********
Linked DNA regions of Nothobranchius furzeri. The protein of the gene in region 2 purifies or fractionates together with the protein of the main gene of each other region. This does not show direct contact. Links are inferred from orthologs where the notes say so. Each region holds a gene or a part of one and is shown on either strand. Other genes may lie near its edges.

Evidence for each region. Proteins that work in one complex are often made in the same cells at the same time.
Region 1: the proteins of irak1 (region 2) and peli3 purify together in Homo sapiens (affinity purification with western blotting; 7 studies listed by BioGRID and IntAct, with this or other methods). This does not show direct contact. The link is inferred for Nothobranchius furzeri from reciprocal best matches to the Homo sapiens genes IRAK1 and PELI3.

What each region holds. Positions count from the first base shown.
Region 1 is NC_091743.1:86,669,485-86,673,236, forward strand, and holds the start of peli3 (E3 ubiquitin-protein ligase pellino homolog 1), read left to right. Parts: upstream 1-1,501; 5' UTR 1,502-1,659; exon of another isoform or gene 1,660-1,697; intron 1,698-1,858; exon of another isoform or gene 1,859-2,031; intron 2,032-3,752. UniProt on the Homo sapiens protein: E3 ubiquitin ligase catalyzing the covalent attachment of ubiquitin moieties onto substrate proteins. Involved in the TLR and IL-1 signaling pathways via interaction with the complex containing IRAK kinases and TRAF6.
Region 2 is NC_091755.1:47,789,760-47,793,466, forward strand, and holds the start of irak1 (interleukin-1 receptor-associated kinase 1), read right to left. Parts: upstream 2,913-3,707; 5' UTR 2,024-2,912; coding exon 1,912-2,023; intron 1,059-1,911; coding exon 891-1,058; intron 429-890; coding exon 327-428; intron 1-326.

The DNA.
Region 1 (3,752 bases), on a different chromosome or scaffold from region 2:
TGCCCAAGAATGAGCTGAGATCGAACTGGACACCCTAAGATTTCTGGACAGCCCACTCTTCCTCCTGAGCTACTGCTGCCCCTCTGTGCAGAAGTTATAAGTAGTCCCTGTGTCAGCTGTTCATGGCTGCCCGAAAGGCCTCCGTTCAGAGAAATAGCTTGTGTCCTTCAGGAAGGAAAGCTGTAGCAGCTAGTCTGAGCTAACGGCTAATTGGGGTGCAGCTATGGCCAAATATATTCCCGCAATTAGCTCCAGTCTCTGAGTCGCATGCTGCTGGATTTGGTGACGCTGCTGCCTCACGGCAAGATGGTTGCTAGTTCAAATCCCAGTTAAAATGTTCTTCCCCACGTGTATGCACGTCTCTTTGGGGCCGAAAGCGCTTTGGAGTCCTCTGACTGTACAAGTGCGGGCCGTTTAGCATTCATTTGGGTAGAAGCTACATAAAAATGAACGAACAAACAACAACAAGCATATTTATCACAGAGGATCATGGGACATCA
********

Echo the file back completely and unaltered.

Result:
Linked DNA regions of Nothobranchius furzeri. The protein of the gene in region 2 purifies or fractionates together with the protein of the main gene of each other region. This does not show direct contact. Links are inferred from orthologs where the notes say so. Each region holds a gene or a part of one and is shown on either strand. Other genes may lie near its edges.

Evidence for each region. Proteins that work in one complex are often made in the same cells at the same time.
Region 1: the proteins of irak1 (region 2) and peli3 purify together in Homo sapiens (affinity purification with western blotting; 7 studies listed by BioGRID and IntAct, with this or other methods). This does not show direct contact. The link is inferred for Nothobranchius furzeri from reciprocal best matches to the Homo sapiens genes IRAK1 and PELI3.

What each region holds. Positions count from the first base shown.
Region 1 is NC_091743.1:86,669,485-86,673,236, forward strand, and holds the start of peli3 (E3 ubiquitin-protein ligase pellino homolog 1), read left to right. Parts: upstream 1-1,501; 5' UTR 1,502-1,659; exon of another isoform or gene 1,660-1,697; intron 1,698-1,858; exon of another isoform or gene 1,859-2,031; intron 2,032-3,752. UniProt on the Homo sapiens protein: E3 ubiquitin ligase catalyzing the covalent attachment of ubiquitin moieties onto substrate proteins. Involved in the TLR and IL-1 signaling pathways via interaction with the complex containing IRAK kinases and TRAF6.
Region 2 is NC_091755.1:47,789,760-47,793,466, forward strand, and holds the start of irak1 (interleukin-1 receptor-associated kinase 1), read right to left. Parts: upstream 2,913-3,707; 5' UTR 2,024-2,912; coding exon 1,912-2,023; intron 1,059-1,911; coding exon 891-1,058; intron 429-890; coding exon 327-428; intron 1-326.

The DNA.
Region 1 (3,752 bases), on a different chromosome or scaffold from region 2:
TGCCCAAGAATGAGCTGAGATCGAACTGGACACCCTAAGATTTCTGGACAGCCCACTCTTCCTCCTGAGCTACTGCTGCCCCTCTGTGCAGAAGTTATAAGTAGTCCCTGTGTCAGCTGTTCATGGCTGCCCGAAAGGCCTCCGTTCAGAGAAATAGCTTGTGTCCTTCAGGAAGGAAAGCTGTAGCAGCTAGTCTGAGCTAACGGCTAATTGGGGTGCAGCTATGGCCAAATATATTCCCGCAATTAGCTCCAGTCTCTGAGTCGCATGCTGCTGGATTTGGTGACGCTGCTGCCTCACGGCAAGATGGTTGCTAGTTCAAATCCCAGTTAAAATGTTCTTCCCCACGTGTATGCACGTCTCTTTGGGGCCGAAAGCGCTTTGGAGTCCTCTGACTGTACAAGTGCGGGCCGTTTAGCATTCATTTGGGTAGAAGCTACATAAAAATGAACGAACAAACAACAACAAGCATATTTATCACAGAGGATCATGGGACATCA